BBM for iPhone Review
BBM FOR IPHONE RATING 90100
Not a revolutionary messenger app by any means, but in an ecosystem filled with messenger clients, it comes across as one of the slickest options. This probably is the best thing that could happen to all users who wished to switch platforms, but the BBM friends list held them back. Equally, the friendships can be rekindled with those who stayed back, while you moved on to an Android smartphone or an iPhone. Initial issues remain, but the BBM client on the iPhone is very similar to what we saw on the BlackBerry Z10 – which means functionality and usability will be a breeze. You cannot download BBM right now on iOS and Android due to various issues, but the moment it becomes available again, we would urge you to give it a shot.
- Slick interface
- Messenger is no longer restricted to a BlackBerry smartphone
- Message delivery over 3G is a tad quicker than on Whatsapp and iMessage
- Feature set at par with Whatsapp
- Stock iOS keyboard behaves differently when auto-correcting
- Needs voice & video calls to get an advantage over rivals
BBM for iPhone: Detailed Review
The skeptics have said that the multi-platform version of the BlackBerry Messenger is arriving too late. However, the fact that 1.1 million Android users were ready and waiting, and in fact lapped up the leaked .apk that led to the series of unfortunate events, proved the “experts” wrong. In mobile ecosystems so full of IM clients anyway, the fact that BBM is getting so much attention on iOS and Android just proves – more is better! In this write-up, we specifically look at the iOS version of the BlackBerry Messenger.
Setting it up
While the going was good, I managed to download the BBM from the Apple App Store. Before this, I was using BBM on a BlackBerry 10 smartphone, and already had a BB ID and password ready, with an active BBM account. Post download and install, all I needed to do was sign-in with the same ID and password. The prompt informed me that the ID was already linked to another phone. The options available here were – Cancel (and register / sign in with another ID) or continue with the Switch BBM option from the existing device to the new device, the iPhone in this case. I selected the latter, and the sign in process took exactly a minute. All existing contacts were shifted over without any hassle, which is rather neat.
If you need to invite more people to try out BBM, you can do so via email and SMS, and more users can be added to your friend list by either punching in their messenger PIN or by scanning the barcode.
The User Interface
For anyone who hasn’t experienced BlackBerry 10 as an OS, or used BBM on it, this UI is something that you need to get used to. While it looks fairly standard for the most part, the side swipes throughout the app add a different realm of access and functionality. A tab on the bottom of the screen lets you navigate between chats, contacts and groups. Your BBM profiles can be accessed via the bar on the top of the screen, where the profile picture and the status update sit.
Throughout the app more options can be accessed from the left and right-hand side menus, that can be pulled out and pushed away. These offer fairly basic options at the moment, but with voice and video calls as well as screen sharing on the way, these options should show up here soon enough.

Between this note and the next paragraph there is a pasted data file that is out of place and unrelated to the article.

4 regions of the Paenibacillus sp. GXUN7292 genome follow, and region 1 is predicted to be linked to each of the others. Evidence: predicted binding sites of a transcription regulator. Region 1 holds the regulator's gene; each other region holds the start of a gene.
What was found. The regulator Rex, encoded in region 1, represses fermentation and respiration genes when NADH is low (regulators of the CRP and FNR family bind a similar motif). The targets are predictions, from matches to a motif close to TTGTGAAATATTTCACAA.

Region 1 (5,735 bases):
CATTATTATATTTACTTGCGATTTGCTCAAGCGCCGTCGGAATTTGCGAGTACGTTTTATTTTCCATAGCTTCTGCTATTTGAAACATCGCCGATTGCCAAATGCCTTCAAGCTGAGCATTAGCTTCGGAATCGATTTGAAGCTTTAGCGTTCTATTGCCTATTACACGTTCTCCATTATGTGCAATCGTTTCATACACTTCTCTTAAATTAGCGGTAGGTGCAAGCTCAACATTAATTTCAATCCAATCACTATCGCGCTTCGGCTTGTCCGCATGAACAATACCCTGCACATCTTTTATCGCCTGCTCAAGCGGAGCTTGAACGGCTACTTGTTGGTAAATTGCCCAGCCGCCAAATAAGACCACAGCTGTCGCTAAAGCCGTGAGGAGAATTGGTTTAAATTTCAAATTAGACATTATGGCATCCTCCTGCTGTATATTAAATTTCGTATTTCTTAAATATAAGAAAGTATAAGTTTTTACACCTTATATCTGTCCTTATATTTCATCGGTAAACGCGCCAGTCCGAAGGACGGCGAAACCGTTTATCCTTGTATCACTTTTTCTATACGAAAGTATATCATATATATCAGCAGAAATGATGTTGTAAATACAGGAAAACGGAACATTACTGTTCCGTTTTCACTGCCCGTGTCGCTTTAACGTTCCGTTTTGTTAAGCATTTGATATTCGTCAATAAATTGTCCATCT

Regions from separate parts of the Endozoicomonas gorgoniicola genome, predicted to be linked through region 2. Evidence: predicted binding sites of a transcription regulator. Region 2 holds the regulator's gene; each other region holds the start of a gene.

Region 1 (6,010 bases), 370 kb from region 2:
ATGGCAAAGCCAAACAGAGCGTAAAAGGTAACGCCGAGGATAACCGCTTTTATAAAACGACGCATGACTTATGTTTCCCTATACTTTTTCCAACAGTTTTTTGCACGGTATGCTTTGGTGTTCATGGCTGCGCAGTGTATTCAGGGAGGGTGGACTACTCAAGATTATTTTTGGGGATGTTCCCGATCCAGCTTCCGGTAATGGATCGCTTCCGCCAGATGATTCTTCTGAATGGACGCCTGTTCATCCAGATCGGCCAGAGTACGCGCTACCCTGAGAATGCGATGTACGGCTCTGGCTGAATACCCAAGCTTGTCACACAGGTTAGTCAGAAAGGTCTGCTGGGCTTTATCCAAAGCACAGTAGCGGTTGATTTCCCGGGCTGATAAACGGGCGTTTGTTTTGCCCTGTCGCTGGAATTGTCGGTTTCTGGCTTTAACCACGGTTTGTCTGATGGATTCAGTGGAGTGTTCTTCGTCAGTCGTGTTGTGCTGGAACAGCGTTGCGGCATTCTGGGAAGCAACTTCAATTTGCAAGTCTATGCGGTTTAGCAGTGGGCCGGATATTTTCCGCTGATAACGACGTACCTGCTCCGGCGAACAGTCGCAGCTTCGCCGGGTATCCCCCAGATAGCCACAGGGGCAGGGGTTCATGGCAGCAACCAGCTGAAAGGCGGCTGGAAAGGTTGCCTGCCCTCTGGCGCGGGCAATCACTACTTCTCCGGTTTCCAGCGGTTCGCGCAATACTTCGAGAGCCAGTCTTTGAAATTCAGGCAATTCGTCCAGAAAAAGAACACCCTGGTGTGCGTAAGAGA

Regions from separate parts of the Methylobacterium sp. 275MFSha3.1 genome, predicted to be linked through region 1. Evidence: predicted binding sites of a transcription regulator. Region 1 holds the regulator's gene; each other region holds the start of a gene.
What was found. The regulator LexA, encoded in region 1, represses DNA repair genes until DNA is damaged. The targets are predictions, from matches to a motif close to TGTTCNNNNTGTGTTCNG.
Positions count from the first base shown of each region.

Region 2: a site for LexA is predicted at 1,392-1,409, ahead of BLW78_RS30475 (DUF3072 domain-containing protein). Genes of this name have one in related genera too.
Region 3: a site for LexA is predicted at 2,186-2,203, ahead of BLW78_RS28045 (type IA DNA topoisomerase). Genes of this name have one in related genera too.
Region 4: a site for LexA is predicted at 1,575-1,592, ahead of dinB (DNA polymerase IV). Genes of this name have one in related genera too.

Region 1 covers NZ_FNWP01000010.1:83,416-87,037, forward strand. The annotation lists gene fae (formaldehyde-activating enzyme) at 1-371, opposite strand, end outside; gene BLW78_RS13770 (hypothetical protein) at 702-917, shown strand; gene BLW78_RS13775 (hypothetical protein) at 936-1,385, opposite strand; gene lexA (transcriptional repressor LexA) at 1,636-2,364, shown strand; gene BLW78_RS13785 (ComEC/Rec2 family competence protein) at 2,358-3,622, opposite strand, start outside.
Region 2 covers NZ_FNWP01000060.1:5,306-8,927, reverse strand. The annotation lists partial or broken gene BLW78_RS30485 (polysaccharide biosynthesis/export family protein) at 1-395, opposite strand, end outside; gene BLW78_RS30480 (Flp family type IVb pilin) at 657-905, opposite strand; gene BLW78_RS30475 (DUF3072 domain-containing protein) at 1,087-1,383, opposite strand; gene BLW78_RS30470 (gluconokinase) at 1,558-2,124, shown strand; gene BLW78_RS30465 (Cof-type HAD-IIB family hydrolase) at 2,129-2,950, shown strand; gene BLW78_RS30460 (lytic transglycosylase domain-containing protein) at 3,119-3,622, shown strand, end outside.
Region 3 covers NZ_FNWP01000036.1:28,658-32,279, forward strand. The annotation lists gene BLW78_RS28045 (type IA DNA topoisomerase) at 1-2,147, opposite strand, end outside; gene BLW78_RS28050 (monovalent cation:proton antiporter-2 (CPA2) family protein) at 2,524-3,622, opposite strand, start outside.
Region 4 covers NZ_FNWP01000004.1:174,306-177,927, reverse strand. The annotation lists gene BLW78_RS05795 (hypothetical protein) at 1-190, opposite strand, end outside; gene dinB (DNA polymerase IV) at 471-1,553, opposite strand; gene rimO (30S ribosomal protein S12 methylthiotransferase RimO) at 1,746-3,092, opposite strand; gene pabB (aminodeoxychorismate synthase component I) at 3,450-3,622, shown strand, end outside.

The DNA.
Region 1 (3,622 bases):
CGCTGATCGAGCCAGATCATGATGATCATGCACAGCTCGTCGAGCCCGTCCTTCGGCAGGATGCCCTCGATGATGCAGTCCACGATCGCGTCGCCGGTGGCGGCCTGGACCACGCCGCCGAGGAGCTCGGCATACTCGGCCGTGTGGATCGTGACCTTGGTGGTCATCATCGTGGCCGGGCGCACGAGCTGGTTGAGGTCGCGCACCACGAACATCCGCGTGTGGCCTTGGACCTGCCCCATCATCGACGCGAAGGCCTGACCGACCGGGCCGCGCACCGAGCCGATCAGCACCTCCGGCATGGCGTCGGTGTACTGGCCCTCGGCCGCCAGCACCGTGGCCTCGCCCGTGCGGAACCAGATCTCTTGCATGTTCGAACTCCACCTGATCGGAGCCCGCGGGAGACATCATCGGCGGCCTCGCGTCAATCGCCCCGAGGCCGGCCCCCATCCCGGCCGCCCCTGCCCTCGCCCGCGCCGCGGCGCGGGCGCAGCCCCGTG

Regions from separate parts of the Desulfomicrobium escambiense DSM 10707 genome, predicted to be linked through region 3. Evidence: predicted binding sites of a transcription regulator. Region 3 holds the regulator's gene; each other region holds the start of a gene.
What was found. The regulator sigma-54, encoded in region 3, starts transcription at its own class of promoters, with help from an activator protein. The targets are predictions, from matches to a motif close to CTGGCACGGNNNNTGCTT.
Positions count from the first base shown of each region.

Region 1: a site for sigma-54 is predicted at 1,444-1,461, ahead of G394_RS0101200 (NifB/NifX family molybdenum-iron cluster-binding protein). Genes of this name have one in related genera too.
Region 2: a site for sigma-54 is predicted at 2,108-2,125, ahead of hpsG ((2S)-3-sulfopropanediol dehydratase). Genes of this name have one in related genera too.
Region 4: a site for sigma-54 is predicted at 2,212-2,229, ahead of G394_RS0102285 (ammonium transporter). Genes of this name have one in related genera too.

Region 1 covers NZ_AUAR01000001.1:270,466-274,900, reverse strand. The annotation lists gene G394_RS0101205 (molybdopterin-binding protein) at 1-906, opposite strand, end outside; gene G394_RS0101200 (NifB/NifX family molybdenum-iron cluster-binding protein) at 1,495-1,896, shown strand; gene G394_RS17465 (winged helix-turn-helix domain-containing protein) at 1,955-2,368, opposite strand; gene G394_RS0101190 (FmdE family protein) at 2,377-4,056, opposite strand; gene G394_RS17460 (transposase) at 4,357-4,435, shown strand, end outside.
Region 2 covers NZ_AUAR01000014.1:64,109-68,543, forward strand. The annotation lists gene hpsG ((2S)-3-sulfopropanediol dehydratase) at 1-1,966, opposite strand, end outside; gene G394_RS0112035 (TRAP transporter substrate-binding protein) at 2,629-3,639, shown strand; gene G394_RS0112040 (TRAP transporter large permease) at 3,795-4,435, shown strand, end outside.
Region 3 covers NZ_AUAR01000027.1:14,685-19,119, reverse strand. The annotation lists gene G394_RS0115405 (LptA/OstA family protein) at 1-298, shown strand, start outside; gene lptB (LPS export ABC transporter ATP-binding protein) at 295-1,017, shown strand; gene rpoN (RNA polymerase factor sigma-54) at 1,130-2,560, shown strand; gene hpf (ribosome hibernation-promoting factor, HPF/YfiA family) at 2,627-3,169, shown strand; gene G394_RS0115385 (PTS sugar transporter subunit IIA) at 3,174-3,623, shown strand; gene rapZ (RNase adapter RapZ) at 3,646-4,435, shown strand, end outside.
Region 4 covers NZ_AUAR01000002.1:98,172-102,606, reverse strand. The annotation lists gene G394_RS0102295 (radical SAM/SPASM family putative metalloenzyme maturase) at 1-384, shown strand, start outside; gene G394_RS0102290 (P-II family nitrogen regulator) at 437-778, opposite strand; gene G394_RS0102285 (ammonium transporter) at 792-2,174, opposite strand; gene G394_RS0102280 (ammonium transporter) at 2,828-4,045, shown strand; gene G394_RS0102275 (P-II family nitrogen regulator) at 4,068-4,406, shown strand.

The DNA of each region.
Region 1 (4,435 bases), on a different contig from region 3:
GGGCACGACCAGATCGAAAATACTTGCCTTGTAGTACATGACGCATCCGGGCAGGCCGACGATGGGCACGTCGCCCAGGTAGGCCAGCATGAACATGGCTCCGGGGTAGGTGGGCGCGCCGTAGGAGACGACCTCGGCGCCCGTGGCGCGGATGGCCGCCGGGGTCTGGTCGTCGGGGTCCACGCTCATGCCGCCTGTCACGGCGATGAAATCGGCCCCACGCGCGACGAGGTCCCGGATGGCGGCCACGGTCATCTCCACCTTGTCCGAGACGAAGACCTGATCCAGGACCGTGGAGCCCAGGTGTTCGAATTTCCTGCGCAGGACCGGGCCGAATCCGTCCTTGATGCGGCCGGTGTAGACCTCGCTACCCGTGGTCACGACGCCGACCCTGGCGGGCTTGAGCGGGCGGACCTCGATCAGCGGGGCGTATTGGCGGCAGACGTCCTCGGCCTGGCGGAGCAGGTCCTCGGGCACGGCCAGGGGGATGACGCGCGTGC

The app has enough visual elements to keep you interested, with the mix of black, sky blue and white contrasting well. The contacts list can either be a list with small contact images, or thumbnails with the highlight being the images your contacts have set as profile pictures. There’s no quick toggle to change this, and you need to go into the full settings menu to change that.
Chats – Individual and group
The text based chat experience is exactly as you would expect – same method of starting a chat, and individual chat windows for each contact. The on-screen keyboard on the iPhone is the conventional keyboard seen across all apps, including iMessage. The options bar above the keyboard and below the chat window offer stuff like adding more contacts to a particular chat, attaching a photo or a voice note and using the send key there rather than the one on the keyboard.
Like almost every other messenger app, BBM also offers the group chat option. Incidentally, the only way to add people to the group is via their PIN or barcode, but not by an invite via email or SMS. The groups I had on BBM on the BlackBerry smartphone were carried forward as is, but you need to manually reactivate your presence on each group on the new device.
There’s no video or voice call support at the moment, but that is slated to arrive in a future update. Message delivery, inside a chat, is almost realtime. BBM for iPhone utilizes the background data option, which Whatsapp cannot, for example.
Yes, the most important question – what about them smileys? Yes, they are very much there, just like on BBM as ever. Facebook Messenger users would probably miss the stickers option.
While the on-screen keyboard within BBM is the stock iOS one, there is a major behavioral difference. If the auto spell-check corrects a word, you need to tap the space key twice to get the desired result and proceed to typing another word. This is somewhat reminiscent of the BB10 keyboard, but fairly disconcerting for iPhone users. Maybe an update can solve this, and maybe also bring the word recommendations from BB10’s keyboard.
Download or not?
Absolutely, download the moment BBM reemerges on the Apple App Store (and the Google Play Store, depending on the device). Among the dozens of instant messaging apps, BBM does retain its sophistication, and offers one of the most non-intrusive chat experiences. On my phone, BBM, at the moment, sits side by side with Whatsapp. Let’s see if one can replace the other, or both can exist side by side.